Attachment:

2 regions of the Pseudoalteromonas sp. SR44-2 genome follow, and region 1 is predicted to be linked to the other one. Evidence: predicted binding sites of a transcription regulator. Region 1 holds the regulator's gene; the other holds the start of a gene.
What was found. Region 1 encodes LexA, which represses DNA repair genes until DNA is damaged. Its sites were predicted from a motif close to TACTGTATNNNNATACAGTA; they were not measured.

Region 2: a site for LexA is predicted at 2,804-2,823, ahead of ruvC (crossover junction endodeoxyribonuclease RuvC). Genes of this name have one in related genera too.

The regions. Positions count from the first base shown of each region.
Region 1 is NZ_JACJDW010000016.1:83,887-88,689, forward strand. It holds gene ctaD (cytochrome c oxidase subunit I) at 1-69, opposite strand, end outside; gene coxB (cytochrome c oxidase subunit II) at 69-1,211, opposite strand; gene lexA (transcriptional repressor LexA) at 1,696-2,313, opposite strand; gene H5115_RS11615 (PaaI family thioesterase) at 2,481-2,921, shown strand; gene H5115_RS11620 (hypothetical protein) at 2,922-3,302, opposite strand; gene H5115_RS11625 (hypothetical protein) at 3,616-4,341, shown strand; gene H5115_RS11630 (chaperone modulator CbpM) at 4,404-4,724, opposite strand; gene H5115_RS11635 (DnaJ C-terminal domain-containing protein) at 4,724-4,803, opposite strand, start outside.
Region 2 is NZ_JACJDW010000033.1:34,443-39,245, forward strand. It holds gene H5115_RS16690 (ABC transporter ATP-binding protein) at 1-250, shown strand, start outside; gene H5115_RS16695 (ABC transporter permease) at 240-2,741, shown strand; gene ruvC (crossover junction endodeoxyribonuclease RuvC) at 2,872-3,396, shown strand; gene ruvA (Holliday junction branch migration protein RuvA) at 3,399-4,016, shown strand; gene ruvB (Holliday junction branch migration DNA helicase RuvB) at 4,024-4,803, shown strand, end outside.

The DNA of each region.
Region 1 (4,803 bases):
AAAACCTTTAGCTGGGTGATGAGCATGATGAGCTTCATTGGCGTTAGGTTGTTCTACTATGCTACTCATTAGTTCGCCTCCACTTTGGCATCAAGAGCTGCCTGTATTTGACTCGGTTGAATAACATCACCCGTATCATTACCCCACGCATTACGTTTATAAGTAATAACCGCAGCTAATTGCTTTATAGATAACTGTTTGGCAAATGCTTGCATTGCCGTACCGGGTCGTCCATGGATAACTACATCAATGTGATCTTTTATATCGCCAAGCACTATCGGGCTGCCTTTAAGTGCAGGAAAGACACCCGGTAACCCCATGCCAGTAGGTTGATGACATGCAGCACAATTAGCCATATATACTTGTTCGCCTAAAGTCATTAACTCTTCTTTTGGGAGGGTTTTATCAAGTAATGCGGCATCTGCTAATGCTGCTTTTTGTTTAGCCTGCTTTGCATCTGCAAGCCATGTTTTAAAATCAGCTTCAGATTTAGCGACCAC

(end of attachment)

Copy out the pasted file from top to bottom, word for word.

2 regions of the Pseudoalteromonas sp. SR44-2 genome follow, and region 1 is predicted to be linked to the other one. Evidence: predicted binding sites of a transcription regulator. Region 1 holds the regulator's gene; the other holds the start of a gene.
What was found. Region 1 encodes LexA, which represses DNA repair genes until DNA is damaged. Its sites were predicted from a motif close to TACTGTATNNNNATACAGTA; they were not measured.

Region 2: a site for LexA is predicted at 2,804-2,823, ahead of ruvC (crossover junction endodeoxyribonuclease RuvC). Genes of this name have one in related genera too.

The regions. Positions count from the first base shown of each region.
Region 1 is NZ_JACJDW010000016.1:83,887-88,689, forward strand. It holds gene ctaD (cytochrome c oxidase subunit I) at 1-69, opposite strand, end outside; gene coxB (cytochrome c oxidase subunit II) at 69-1,211, opposite strand; gene lexA (transcriptional repressor LexA) at 1,696-2,313, opposite strand; gene H5115_RS11615 (PaaI family thioesterase) at 2,481-2,921, shown strand; gene H5115_RS11620 (hypothetical protein) at 2,922-3,302, opposite strand; gene H5115_RS11625 (hypothetical protein) at 3,616-4,341, shown strand; gene H5115_RS11630 (chaperone modulator CbpM) at 4,404-4,724, opposite strand; gene H5115_RS11635 (DnaJ C-terminal domain-containing protein) at 4,724-4,803, opposite strand, start outside.
Region 2 is NZ_JACJDW010000033.1:34,443-39,245, forward strand. It holds gene H5115_RS16690 (ABC transporter ATP-binding protein) at 1-250, shown strand, start outside; gene H5115_RS16695 (ABC transporter permease) at 240-2,741, shown strand; gene ruvC (crossover junction endodeoxyribonuclease RuvC) at 2,872-3,396, shown strand; gene ruvA (Holliday junction branch migration protein RuvA) at 3,399-4,016, shown strand; gene ruvB (Holliday junction branch migration DNA helicase RuvB) at 4,024-4,803, shown strand, end outside.

The DNA of each region.
Region 1 (4,803 bases):
AAAACCTTTAGCTGGGTGATGAGCATGATGAGCTTCATTGGCGTTAGGTTGTTCTACTATGCTACTCATTAGTTCGCCTCCACTTTGGCATCAAGAGCTGCCTGTATTTGACTCGGTTGAATAACATCACCCGTATCATTACCCCACGCATTACGTTTATAAGTAATAACCGCAGCTAATTGCTTTATAGATAACTGTTTGGCAAATGCTTGCATTGCCGTACCGGGTCGTCCATGGATAACTACATCAATGTGATCTTTTATATCGCCAAGCACTATCGGGCTGCCTTTAAGTGCAGGAAAGACACCCGGTAACCCCATGCCAGTAGGTTGATGACATGCAGCACAATTAGCCATATATACTTGTTCGCCTAAAGTCATTAACTCTTCTTTTGGGAGGGTTTTATCAAGTAATGCGGCATCTGCTAATGCTGCTTTTTGTTTAGCCTGCTTTGCATCTGCAAGCCATGTTTTAAAATCAGCTTCAGATTTAGCGACCAC